And when I saw him, I fell at his feet as dead. And he laid his right hand on me, saying to me, Fear not; I am the first and the last:…
It is not alone the first beginnings of religion that are full of fear. So long as love is imperfect, there is room for torment. The thing that is unknown, yet known to be, will always be more or less formidable. When it is known as immeasurably greater than we, and as having claims and making demands upon us, the more vaguely these are apprehended, the more room is there for anxiety; and when the conscience is not clear, this anxiety may well mount to terror. In him who does not know God, and must be anything but satisfied with himself, fear towards God is as reasonable as it is natural, and serves powerfully towards the development of his true humanity. Until love, which is the truth towards God, is able to cast out fear, it is well that fear should hold; it is a bond, however poor, between that which is and that which creates — a bond that must be broken, but a bond that can be broken only by the tightening of an infinitely closer bond. God being what He is, a God who loves righteousness, a God who, that His creature might not die of ignorance, died as much as a God could die, and that is Divinely more than man can die, to give him Himself; such a God, I say, may well look fearful from afar to the creature who recognises in himself no imperative good, who fears only suffering, and has no aspiration, only wretched ambition! But in proportion as such a creature comes nearer, grows towards Him in and for whose likeness he was begun; in proportion, that is, as the eternal right begins to disclose itself to him; in proportion, I do not say as he sees these things, but as he nears the possibility of seeing them, will his terror at the God of his life abate; though far indeed from surmising the bliss that awaits him, he is drawing more nigh to the goal of his nature, the central secret joy of sonship to a God who loves righteousness and hates iniquity, does nothing He would not permit in His creature, demands nothing of His creature He would not do Himself. When John saw the glory of the Son of Man, he fell at His feet as one dead. In what way John saw Him, whether in what we vaguely call a vision, or in as human a way as when ha leaned back on His bosom and looked up in His face, I do not now care to ask: it would take all glorious shapes of humanity to reveal Jesus, and He knew the right way to show Himself to John. Why, then, was John overcome with terror? No glory even of God should breed terror; when a child of God is afraid, it is a sign that the word "Father" is not yet freely fashioned by the child's spiritual mouth. The glory can breed terror only in him who is capable of being terrified by it; while he is such it is well the terror should be bred and maintained, until the man seek refuge from it in the only place where it is not — in the bosom of the glory. Why, then, was John afraid? Why did the servant of the Lord fall at His feet as one dead? Joy to us that he did, for the words that follow — surely no phantasmic outcome of uncertain vision or blinding terror! They bear best sign of their source: however given to his ears, they must be from the heart of our great Brother, the one Man, Christ Jesus, Divinely human! It was still and only the imperfection of the disciple, unfinished in faith, so unfinished in everything a man needs, that was the cause of his terror. Endless must be our terror, until we come heart to heart with the fire. core of the universe, the first and the last and the Living One! But oh, the joy to be told, by Power Himself, the first and the last, the Living One — told what we can indeed then see must be true, but which we are so slow to believe — that the cure for trembling is the presence of Power; that fear cannot stand before Strength; that the visible God is the destruction of death; that the one and only safety in the universe is the perfect nearness of the Living One! God is being; death is nowhere! What a thing to be taught by the very mouth of Him who knows! Had John been as close in spirit to the Son of Man as he had been in bodily presence, he would have indeed fallen at His feet, but not as one dead — as one too full of joy to stand before the life that was feeding his; he would have fallen, but not to lie there senseless with awe the most holy; he would have fallen to embrace and kiss the feet of Him who had now a second time, as With a resurrection from above, arisen before him, in yet heavenlier plenitude of glory.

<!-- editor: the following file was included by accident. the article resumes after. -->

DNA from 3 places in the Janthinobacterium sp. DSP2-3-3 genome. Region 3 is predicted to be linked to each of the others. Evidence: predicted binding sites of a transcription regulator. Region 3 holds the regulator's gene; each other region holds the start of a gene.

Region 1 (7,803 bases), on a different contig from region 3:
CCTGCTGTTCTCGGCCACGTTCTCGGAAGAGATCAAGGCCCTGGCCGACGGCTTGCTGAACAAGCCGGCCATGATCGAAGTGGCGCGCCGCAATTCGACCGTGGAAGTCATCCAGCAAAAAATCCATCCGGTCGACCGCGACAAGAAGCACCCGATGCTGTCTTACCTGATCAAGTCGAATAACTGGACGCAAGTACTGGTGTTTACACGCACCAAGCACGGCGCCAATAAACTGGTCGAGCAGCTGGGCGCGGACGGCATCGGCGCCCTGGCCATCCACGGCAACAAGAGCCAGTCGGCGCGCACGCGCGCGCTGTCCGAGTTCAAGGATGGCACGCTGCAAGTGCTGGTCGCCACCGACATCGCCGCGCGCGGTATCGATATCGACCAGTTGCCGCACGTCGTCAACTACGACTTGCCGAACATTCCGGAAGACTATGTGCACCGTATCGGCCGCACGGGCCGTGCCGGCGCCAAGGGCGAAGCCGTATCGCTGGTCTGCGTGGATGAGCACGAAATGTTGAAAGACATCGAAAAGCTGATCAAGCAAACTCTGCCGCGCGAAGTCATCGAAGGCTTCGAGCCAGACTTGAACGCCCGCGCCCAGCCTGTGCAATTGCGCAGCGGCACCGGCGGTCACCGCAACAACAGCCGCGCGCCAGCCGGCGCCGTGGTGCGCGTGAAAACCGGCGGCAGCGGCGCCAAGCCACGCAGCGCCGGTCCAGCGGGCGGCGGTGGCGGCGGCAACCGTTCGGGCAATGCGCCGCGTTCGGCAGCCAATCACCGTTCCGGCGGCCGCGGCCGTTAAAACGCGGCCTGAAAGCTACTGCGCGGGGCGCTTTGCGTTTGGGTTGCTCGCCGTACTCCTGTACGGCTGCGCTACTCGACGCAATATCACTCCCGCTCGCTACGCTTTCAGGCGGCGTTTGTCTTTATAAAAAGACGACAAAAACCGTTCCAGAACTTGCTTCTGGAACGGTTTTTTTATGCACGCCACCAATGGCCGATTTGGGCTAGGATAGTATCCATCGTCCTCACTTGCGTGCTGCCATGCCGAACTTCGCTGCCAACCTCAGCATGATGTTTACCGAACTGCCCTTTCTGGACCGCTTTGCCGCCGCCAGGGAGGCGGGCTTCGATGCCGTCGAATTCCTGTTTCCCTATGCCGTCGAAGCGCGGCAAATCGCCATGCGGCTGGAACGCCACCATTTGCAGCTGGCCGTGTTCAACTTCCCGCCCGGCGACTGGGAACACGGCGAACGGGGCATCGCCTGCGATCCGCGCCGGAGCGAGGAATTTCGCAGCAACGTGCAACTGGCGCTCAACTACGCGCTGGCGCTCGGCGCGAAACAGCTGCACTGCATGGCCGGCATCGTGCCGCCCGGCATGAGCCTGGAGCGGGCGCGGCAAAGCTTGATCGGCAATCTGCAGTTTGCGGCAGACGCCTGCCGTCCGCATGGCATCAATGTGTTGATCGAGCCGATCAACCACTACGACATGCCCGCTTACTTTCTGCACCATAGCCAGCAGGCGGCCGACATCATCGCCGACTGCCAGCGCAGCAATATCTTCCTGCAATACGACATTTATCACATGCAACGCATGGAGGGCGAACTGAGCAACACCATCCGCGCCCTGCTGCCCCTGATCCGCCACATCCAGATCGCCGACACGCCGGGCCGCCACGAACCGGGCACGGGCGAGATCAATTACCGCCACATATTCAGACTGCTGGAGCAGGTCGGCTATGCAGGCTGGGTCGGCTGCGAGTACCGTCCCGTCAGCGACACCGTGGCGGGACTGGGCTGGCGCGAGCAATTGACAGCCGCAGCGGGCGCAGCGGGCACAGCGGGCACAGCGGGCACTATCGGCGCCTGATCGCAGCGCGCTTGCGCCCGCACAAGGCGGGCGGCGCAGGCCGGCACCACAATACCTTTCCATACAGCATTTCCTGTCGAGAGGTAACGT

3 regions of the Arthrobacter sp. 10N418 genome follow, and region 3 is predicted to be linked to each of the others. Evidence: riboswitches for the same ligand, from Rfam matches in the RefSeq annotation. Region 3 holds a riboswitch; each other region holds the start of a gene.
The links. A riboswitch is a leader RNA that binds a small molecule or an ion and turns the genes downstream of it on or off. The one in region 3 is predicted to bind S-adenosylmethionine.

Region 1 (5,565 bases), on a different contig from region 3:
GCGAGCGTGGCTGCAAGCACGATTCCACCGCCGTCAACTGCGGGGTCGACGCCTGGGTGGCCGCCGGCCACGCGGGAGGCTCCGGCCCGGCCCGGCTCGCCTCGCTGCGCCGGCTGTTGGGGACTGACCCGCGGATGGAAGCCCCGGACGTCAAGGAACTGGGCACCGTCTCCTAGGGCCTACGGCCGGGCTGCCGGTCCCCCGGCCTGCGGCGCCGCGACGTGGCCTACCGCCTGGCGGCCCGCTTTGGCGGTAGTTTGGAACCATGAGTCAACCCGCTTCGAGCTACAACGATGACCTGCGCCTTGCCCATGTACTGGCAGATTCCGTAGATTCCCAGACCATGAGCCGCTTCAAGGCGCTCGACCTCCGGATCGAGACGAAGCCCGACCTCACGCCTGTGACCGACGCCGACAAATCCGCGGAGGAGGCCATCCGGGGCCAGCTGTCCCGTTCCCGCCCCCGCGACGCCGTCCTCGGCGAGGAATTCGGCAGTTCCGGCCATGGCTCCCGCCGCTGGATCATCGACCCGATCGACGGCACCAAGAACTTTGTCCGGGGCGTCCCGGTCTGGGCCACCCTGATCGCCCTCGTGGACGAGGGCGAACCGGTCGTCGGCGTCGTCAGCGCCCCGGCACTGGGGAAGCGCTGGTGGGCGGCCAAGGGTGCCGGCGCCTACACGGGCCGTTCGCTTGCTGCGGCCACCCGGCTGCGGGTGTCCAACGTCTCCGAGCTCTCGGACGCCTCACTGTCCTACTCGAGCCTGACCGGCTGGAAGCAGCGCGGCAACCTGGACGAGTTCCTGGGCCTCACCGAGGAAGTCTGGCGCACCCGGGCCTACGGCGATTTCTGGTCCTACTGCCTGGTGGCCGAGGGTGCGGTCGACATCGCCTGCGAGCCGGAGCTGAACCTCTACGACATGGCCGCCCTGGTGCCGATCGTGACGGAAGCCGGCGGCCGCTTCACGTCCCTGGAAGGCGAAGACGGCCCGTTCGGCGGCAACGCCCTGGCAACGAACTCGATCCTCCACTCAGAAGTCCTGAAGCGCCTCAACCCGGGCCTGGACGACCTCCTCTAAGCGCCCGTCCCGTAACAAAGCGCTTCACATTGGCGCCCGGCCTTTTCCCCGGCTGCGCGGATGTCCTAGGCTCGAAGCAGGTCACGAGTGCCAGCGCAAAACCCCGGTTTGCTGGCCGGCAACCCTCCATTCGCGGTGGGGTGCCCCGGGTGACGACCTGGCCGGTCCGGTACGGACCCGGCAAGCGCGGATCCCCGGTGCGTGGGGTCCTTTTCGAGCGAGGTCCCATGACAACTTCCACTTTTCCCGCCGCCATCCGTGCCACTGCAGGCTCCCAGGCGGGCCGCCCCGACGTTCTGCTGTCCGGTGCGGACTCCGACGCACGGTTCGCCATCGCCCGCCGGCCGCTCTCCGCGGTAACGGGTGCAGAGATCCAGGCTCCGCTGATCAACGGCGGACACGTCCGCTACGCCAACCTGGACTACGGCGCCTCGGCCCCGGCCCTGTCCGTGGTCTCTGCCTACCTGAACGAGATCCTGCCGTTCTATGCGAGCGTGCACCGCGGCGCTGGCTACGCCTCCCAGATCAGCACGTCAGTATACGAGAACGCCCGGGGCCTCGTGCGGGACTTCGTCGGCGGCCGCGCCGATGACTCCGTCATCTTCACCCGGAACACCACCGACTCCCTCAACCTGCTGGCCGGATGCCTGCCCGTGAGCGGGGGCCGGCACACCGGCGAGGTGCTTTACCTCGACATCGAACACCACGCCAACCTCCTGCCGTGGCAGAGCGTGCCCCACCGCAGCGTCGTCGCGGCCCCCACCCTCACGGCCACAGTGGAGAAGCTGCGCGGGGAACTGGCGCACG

Parallel VersesKJV: And when I saw him, I fell at his feet as dead. And he laid his right hand upon me, saying unto me, Fear not; I am the first and the last: